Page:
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County Kicks Off Boating Season With Expanded Fleet to Keep Lakes, Beaches Clean This Summer

For more information contact:

Casey Slaughter Becker, Office of the County Executive 608.267.8823 or cell, 608.843.8858

FOR IMMEDIATE RELEASE 5/23/2013

Issued By: County Executive
View only releases from County Executive


Lake Weed Harvesters, Beach Clean Up Barges, Ready to Patrol Area Lakes; Stations to Prevent Spread of Invasives Open at County Boat Launches

 

Dane County is ready for the unofficial start of summer with an expanded fleet already hitting area lakes to help keep weeds clear and beaches clean in time for the kick off of boating season, Dane County Executive Joe Parisi announced today.

 

At an event at picturesque Olin Park on the Lake Monona shoreline, Parisi showcased one of ten weed harvesters that will patrol area lakes this year, and one two additional beach barges that will provide clean spaces for swimmers.

 

 “A summer in Dane County isn’t complete without some lazy days spent swimming, fishing, or boating on our lakes and waterways,” said Parisi.  “This weekend, when many people are ready to hit the water for the first time this year, we’ll be ready with expanded resources to help keep lakes and shorelines cleaner.”

 

Weed harvesters travel on the county’s lakes, cutting and removing pounds of invasive aquatic plants, like Eurasian milfoil, to keep waterways clear and navigable for boating, fishing, and swimming.  Less invasive plant growth also means increased water flow through the Yahara system during  periods of high water and flooding, and a healthier ecosystem for fish and other aquatic wildlife.

 

The county added a new beach barge to collect  trash and debris on area beaches to keep it out of the water, and keep the sand clear for swimmers and sunbathers.  In partnership with the City of Madison, city riparian property owners can place accumulated vegetation at the end of their pier for pick up.  The floating barges will dock at the shoreline to pick up and safely dispose of trash collected by county parks staff, city life guards, and volunteers.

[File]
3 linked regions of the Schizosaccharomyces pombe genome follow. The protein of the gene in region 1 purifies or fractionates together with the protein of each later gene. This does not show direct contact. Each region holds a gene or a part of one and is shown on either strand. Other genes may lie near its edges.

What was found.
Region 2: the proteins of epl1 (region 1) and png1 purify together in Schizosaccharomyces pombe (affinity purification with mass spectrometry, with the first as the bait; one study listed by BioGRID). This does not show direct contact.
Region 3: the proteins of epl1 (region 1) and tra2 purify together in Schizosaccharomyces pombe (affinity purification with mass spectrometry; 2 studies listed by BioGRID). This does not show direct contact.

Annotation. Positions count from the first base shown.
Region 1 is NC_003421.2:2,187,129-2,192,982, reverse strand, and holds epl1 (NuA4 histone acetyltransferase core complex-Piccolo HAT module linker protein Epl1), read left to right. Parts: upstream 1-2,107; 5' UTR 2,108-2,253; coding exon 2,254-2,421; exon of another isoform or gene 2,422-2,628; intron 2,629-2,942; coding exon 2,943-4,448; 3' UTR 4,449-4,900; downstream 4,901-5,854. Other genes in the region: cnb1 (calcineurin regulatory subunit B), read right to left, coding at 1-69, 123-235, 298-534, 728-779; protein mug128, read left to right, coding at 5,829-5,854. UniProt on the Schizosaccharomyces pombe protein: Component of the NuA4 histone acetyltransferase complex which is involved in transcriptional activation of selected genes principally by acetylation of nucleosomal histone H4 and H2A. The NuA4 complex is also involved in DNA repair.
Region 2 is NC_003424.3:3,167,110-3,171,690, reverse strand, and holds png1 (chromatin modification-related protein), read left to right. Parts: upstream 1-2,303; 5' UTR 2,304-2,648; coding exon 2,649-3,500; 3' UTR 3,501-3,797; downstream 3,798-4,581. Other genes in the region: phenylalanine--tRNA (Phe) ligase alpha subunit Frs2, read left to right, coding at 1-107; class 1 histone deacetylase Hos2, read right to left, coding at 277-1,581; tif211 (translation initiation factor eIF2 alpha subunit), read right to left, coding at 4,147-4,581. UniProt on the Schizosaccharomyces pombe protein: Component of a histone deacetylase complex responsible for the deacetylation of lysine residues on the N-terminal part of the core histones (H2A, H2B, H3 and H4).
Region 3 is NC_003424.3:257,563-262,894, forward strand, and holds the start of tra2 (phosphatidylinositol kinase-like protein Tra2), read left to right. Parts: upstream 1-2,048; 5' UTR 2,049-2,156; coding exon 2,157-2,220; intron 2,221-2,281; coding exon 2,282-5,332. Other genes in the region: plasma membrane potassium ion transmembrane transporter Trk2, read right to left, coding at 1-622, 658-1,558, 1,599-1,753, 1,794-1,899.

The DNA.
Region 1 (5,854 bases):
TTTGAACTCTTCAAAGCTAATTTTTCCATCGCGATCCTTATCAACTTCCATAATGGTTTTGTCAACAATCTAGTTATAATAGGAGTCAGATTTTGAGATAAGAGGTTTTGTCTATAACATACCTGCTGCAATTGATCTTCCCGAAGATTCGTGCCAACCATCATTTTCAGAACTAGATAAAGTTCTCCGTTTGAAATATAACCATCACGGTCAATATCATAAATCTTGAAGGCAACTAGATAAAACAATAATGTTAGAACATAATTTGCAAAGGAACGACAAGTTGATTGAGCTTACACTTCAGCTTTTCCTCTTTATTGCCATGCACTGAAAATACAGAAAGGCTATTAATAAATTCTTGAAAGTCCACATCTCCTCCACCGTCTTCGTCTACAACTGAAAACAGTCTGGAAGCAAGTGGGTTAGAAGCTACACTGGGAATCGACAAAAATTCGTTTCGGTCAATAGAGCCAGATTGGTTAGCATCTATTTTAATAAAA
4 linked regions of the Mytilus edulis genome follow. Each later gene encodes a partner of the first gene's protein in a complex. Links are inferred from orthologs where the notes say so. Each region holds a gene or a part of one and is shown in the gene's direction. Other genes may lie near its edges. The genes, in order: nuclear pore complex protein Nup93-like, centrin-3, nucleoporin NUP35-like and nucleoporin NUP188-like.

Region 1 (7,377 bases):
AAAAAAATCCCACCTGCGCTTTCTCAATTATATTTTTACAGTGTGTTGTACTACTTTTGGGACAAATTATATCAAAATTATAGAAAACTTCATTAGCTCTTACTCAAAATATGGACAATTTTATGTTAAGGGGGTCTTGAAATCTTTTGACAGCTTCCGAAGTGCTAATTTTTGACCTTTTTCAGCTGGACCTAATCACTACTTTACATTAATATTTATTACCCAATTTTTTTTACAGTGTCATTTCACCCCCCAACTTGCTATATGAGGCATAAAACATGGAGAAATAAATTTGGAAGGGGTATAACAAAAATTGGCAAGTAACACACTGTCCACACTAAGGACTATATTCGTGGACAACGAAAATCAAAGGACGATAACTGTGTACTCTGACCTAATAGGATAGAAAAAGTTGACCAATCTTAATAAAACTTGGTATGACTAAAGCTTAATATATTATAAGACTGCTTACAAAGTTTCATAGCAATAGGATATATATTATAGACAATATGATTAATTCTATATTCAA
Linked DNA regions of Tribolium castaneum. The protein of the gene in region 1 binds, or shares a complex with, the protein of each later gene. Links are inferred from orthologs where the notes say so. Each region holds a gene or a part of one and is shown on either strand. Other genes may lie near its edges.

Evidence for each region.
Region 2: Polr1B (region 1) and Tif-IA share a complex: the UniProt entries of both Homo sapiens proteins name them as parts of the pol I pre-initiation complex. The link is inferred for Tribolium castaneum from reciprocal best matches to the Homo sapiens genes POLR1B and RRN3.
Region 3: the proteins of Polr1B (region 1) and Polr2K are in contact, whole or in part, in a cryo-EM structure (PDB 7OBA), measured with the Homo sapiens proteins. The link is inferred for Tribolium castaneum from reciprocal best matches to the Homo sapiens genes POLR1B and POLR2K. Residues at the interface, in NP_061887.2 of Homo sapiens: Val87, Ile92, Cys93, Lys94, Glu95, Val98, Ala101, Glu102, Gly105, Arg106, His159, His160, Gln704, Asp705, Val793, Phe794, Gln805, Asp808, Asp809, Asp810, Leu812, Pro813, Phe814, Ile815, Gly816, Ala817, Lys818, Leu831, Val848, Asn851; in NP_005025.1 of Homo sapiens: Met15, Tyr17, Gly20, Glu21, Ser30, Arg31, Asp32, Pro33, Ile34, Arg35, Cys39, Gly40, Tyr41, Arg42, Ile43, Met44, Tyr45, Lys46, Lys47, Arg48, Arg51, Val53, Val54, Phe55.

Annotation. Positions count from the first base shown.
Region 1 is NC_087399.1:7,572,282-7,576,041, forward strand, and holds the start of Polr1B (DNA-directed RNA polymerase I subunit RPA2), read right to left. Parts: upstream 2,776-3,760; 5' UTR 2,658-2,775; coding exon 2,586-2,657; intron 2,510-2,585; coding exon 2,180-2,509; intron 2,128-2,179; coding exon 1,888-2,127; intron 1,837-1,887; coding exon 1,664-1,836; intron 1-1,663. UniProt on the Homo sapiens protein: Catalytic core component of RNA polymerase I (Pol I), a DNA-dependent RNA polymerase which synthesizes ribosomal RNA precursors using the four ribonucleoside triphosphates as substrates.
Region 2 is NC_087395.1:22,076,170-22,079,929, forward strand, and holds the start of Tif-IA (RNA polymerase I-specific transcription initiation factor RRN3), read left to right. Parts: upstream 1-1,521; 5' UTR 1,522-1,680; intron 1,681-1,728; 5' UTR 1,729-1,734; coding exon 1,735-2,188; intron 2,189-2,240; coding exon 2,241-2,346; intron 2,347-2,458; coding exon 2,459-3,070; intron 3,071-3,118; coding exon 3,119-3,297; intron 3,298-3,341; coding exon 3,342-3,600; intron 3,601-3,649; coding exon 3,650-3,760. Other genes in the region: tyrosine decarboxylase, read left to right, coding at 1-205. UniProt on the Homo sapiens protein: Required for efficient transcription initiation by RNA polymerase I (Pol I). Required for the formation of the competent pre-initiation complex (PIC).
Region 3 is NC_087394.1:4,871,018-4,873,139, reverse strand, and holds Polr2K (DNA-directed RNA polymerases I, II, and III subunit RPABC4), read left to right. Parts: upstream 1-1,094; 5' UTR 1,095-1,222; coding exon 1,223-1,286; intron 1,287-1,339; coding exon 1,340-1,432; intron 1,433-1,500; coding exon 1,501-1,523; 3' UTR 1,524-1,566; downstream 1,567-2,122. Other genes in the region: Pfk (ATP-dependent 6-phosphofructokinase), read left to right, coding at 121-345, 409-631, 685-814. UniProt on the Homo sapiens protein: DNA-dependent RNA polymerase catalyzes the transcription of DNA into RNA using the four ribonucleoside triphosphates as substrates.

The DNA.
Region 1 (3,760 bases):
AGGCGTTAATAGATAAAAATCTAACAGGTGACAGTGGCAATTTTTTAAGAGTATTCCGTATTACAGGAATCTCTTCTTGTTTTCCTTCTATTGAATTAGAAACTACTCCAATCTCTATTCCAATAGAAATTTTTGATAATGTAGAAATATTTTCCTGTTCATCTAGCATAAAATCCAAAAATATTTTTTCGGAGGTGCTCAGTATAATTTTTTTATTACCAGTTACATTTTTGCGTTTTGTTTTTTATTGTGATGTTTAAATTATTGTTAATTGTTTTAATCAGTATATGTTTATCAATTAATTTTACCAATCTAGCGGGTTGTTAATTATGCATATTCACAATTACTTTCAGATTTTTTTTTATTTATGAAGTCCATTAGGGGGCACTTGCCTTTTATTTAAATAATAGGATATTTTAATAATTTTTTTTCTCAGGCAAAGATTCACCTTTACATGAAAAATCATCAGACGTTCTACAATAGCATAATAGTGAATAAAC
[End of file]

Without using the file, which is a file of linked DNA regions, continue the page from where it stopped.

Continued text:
The county is also expanding it’s campaign to curb the spread of invasive species throughout our chain of lakes by offering additional Invasive Species Removal Stations at area boat launches.  Once an invasive such as the spiny water flea or rusty crawfish has taken over an ecosystem, they can disrupt native fisheries,  degrade water quality, and gobble up food sources for native organisms.

 

The stations are located  on Lakes Waubesa, Kegonsa, and Mendota at Lake Farm, Goodland, Babcock, Fish Camp County Parks, Lake Kegonsa State Park and Governor Nelson State Park. 

These stations offer long-handled brushes for boaters to dislodge invasive aquatic plants and organisms.  The stations also provide bins to safely dispose of the invasives, preventing them from cluttering boat landings or going back into lakes.

 

The county hopes to partner with other groups, including the State Department of Natural Resources, in the near future to expand its pilot project stations on additional boat landings throughout the county.

 

Funding for the stations was made possible through a portion of a $200,000 grant from the DNR to aid in the county’s implementation of a comprehensive invasives species management plan for area lakes.

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